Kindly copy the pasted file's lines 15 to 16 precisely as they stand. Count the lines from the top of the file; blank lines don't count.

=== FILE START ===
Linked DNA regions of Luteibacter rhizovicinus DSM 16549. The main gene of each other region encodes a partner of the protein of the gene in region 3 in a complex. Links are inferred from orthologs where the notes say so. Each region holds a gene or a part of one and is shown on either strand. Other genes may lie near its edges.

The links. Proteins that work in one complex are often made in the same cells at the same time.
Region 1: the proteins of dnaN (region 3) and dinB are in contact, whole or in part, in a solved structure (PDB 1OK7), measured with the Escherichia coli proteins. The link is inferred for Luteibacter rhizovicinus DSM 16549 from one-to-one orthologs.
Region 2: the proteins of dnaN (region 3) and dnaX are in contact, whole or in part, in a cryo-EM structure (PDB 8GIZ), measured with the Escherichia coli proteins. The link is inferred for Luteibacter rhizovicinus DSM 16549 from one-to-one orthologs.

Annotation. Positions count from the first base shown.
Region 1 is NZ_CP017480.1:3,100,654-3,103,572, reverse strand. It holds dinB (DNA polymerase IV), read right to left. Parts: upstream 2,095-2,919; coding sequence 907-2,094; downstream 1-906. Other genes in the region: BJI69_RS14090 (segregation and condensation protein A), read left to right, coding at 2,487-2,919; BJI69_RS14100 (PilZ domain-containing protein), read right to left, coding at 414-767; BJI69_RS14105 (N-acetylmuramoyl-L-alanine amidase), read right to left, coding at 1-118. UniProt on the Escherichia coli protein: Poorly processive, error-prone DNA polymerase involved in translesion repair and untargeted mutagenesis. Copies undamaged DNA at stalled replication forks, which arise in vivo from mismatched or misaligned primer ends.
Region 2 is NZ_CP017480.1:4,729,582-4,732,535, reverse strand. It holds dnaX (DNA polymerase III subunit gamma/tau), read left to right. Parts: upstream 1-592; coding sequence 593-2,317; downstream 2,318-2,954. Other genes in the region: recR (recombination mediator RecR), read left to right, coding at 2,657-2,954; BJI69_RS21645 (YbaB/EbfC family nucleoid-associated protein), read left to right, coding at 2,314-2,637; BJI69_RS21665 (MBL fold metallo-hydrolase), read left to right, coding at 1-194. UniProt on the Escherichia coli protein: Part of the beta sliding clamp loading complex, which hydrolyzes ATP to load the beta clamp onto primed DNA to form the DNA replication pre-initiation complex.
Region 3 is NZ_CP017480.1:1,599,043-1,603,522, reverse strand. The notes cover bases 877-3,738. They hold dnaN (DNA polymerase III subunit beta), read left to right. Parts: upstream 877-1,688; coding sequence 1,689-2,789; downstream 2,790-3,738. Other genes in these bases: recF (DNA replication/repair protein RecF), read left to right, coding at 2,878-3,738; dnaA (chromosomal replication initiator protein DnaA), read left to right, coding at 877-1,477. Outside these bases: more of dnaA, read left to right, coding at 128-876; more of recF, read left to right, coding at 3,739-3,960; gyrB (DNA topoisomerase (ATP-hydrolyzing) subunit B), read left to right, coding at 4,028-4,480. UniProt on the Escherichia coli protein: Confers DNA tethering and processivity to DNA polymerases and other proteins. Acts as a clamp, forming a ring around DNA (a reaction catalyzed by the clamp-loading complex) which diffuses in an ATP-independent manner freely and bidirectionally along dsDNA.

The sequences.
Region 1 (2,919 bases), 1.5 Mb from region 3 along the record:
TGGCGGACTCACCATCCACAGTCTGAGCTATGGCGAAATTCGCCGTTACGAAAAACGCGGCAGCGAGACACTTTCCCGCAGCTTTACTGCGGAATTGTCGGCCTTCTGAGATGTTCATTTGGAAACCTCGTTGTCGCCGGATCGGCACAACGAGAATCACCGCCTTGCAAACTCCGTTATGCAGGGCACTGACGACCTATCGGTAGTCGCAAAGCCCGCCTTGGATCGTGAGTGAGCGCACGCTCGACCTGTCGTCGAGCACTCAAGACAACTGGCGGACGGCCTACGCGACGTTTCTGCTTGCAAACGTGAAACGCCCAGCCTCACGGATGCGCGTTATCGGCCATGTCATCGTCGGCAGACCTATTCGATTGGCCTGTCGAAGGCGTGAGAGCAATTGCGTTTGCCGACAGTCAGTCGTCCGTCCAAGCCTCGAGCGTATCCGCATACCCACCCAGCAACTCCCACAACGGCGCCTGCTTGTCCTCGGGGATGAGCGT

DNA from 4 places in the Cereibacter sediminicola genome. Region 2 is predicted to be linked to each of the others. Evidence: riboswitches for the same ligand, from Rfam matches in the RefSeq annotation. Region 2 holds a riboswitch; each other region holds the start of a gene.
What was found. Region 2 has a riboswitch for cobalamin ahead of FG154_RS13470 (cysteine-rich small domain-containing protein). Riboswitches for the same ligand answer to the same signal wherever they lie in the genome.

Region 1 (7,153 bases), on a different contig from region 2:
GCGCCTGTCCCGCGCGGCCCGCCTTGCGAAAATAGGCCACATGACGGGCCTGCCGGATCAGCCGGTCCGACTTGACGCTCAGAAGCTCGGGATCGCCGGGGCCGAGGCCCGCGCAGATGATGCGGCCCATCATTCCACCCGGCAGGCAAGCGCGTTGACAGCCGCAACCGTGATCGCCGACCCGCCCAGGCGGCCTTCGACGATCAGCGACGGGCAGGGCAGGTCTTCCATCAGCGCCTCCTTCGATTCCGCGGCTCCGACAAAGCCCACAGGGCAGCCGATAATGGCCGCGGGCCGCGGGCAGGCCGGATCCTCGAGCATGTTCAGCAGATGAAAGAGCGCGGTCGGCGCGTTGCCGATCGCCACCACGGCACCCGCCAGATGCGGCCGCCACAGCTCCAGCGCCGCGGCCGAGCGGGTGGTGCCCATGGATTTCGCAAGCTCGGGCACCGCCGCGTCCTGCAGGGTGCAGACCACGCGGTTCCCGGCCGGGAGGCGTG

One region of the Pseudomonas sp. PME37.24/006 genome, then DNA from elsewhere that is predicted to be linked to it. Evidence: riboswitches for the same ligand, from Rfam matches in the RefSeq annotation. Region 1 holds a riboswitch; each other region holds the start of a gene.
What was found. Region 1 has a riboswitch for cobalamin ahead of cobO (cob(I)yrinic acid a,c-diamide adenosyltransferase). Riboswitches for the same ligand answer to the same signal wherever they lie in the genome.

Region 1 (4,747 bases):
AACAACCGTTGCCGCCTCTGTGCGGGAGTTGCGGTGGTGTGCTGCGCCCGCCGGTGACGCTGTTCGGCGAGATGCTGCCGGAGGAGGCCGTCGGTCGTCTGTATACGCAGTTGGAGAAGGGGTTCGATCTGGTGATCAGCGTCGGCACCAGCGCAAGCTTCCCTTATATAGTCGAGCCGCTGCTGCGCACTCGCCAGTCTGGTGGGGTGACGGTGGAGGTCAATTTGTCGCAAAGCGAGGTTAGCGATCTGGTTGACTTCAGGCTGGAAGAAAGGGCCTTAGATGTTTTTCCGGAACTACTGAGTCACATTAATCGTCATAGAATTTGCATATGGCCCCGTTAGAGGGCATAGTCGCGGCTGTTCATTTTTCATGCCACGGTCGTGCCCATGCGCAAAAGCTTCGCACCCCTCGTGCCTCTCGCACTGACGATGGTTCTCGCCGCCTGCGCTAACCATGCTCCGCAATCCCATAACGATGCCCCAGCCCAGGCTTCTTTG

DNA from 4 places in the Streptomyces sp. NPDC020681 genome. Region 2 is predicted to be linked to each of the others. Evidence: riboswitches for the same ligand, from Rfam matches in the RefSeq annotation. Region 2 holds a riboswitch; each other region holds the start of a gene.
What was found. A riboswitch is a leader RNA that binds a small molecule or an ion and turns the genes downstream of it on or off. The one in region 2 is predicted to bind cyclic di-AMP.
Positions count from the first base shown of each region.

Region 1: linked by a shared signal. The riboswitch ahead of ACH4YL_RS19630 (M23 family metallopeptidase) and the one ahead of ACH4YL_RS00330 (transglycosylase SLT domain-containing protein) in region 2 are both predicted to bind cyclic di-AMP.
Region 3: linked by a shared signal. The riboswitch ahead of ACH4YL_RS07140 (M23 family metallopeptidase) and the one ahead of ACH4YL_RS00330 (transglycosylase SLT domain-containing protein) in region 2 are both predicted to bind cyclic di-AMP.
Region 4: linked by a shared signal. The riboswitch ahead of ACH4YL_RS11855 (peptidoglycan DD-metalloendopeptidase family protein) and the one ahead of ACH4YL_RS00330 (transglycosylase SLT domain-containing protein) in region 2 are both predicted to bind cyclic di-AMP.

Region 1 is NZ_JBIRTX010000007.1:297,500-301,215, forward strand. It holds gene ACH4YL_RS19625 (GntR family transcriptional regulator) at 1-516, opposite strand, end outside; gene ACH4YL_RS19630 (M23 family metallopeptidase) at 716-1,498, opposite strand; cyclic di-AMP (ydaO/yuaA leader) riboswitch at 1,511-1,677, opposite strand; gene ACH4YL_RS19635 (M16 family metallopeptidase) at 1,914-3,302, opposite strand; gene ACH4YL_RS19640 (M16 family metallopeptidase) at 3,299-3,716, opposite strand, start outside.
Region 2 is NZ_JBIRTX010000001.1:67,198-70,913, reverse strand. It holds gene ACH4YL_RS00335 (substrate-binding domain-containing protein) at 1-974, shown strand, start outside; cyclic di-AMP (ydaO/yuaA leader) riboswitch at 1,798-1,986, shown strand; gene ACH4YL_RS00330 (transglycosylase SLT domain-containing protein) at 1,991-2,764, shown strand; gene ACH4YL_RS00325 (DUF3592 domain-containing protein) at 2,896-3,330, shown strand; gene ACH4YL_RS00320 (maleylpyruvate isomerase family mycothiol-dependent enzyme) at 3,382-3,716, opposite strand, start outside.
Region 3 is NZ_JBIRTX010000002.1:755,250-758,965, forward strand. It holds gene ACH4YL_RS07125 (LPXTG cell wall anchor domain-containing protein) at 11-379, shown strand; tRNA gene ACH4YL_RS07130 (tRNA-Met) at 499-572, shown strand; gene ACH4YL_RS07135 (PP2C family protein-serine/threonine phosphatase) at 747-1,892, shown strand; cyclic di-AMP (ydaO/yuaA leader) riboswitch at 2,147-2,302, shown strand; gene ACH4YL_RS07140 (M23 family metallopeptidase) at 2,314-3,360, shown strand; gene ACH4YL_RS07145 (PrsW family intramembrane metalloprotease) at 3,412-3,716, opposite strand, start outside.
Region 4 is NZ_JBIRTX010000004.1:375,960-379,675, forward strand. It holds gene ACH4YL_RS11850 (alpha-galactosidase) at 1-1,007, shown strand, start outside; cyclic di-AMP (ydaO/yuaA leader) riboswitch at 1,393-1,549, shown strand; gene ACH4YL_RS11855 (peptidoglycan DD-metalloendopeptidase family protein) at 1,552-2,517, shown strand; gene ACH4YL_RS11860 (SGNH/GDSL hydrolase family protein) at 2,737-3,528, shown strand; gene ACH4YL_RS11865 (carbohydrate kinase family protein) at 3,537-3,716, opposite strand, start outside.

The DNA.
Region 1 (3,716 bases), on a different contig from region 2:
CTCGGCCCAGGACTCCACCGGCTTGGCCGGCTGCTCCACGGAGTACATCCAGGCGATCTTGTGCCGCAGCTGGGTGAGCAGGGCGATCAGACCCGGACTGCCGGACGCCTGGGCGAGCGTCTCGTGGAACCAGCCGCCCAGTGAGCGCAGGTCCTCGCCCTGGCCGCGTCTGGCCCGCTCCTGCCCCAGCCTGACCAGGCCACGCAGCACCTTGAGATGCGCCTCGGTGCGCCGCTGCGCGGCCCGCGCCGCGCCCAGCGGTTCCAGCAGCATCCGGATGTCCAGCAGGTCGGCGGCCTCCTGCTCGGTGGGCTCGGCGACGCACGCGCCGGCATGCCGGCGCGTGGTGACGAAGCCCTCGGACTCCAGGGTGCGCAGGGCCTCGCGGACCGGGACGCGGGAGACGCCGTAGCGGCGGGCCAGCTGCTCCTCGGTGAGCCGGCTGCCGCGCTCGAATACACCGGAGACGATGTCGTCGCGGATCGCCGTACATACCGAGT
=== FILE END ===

GCGCCTGTCCCGCGCGGCCCGCCTTGCGAAAATAGGCCACATGACGGGCCTGCCGGATCAGCCGGTCCGACTTGACGCTCAGAAGCTCGGGATCGCCGGGGCCGAGGCCCGCGCAGATGATGCGGCCCATCATTCCACCCGGCAGGCAAGCGCGTTGACAGCCGCAACCGTGATCGCCGACCCGCCCAGGCGGCCTTCGACGATCAGCGACGGGCAGGGCAGGTCTTCCATCAGCGCCTCCTTCGATTCCGCGGCTCCGACAAAGCCCACAGGGCAGCCGATAATGGCCGCGGGCCGCGGGCAGGCCGGATCCTCGAGCATGTTCAGCAGATGAAAGAGCGCGGTCGGCGCGTTGCCGATCGCCACCACGGCACCCGCCAGATGCGGCCGCCACAGCTCCAGCGCCGCGGCCGAGCGGGTGGTGCCCATGGATTTCGCAAGCTCGGGCACCGCCGCGTCCTGCAGGGTGCAGACCACGCGGTTCCCGGCCGGGAGGCGTG

One region of the Pseudomonas sp. PME37.24/006 genome, then DNA from elsewhere that is predicted to be linked to it. Evidence: riboswitches for the same ligand, from Rfam matches in the RefSeq annotation. Region 1 holds a riboswitch; each other region holds the start of a gene.